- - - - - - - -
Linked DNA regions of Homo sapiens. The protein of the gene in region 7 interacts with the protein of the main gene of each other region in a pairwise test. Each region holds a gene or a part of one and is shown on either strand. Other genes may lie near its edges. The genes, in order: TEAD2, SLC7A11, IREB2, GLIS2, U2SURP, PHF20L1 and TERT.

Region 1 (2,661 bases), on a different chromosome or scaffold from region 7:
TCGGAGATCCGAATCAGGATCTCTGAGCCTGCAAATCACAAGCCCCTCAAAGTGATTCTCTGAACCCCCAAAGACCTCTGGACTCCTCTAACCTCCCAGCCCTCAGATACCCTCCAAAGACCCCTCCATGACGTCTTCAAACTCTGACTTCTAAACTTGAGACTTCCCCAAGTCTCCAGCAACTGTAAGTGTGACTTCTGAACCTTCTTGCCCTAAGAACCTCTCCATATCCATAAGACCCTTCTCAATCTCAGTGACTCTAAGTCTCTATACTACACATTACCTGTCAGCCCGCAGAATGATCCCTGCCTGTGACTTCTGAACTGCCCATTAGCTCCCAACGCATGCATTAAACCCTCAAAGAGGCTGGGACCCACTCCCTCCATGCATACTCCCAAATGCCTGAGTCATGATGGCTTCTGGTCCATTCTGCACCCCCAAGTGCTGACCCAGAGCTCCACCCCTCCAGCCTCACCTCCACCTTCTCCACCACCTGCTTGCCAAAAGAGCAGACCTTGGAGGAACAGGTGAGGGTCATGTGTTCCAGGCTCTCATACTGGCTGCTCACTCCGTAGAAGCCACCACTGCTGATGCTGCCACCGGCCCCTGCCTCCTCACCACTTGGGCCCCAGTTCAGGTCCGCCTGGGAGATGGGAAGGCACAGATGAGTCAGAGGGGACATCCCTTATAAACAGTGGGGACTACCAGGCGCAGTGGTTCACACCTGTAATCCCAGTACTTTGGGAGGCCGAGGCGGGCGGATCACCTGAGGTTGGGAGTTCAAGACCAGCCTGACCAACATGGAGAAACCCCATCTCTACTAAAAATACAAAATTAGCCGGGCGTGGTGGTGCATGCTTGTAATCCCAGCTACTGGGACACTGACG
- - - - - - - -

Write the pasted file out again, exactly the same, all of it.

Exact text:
Linked DNA regions of Homo sapiens. The protein of the gene in region 7 interacts with the protein of the main gene of each other region in a pairwise test. Each region holds a gene or a part of one and is shown on either strand. Other genes may lie near its edges. The genes, in order: TEAD2, SLC7A11, IREB2, GLIS2, U2SURP, PHF20L1 and TERT.

Region 1 (2,661 bases), on a different chromosome or scaffold from region 7:
TCGGAGATCCGAATCAGGATCTCTGAGCCTGCAAATCACAAGCCCCTCAAAGTGATTCTCTGAACCCCCAAAGACCTCTGGACTCCTCTAACCTCCCAGCCCTCAGATACCCTCCAAAGACCCCTCCATGACGTCTTCAAACTCTGACTTCTAAACTTGAGACTTCCCCAAGTCTCCAGCAACTGTAAGTGTGACTTCTGAACCTTCTTGCCCTAAGAACCTCTCCATATCCATAAGACCCTTCTCAATCTCAGTGACTCTAAGTCTCTATACTACACATTACCTGTCAGCCCGCAGAATGATCCCTGCCTGTGACTTCTGAACTGCCCATTAGCTCCCAACGCATGCATTAAACCCTCAAAGAGGCTGGGACCCACTCCCTCCATGCATACTCCCAAATGCCTGAGTCATGATGGCTTCTGGTCCATTCTGCACCCCCAAGTGCTGACCCAGAGCTCCACCCCTCCAGCCTCACCTCCACCTTCTCCACCACCTGCTTGCCAAAAGAGCAGACCTTGGAGGAACAGGTGAGGGTCATGTGTTCCAGGCTCTCATACTGGCTGCTCACTCCGTAGAAGCCACCACTGCTGATGCTGCCACCGGCCCCTGCCTCCTCACCACTTGGGCCCCAGTTCAGGTCCGCCTGGGAGATGGGAAGGCACAGATGAGTCAGAGGGGACATCCCTTATAAACAGTGGGGACTACCAGGCGCAGTGGTTCACACCTGTAATCCCAGTACTTTGGGAGGCCGAGGCGGGCGGATCACCTGAGGTTGGGAGTTCAAGACCAGCCTGACCAACATGGAGAAACCCCATCTCTACTAAAAATACAAAATTAGCCGGGCGTGGTGGTGCATGCTTGTAATCCCAGCTACTGGGACACTGACG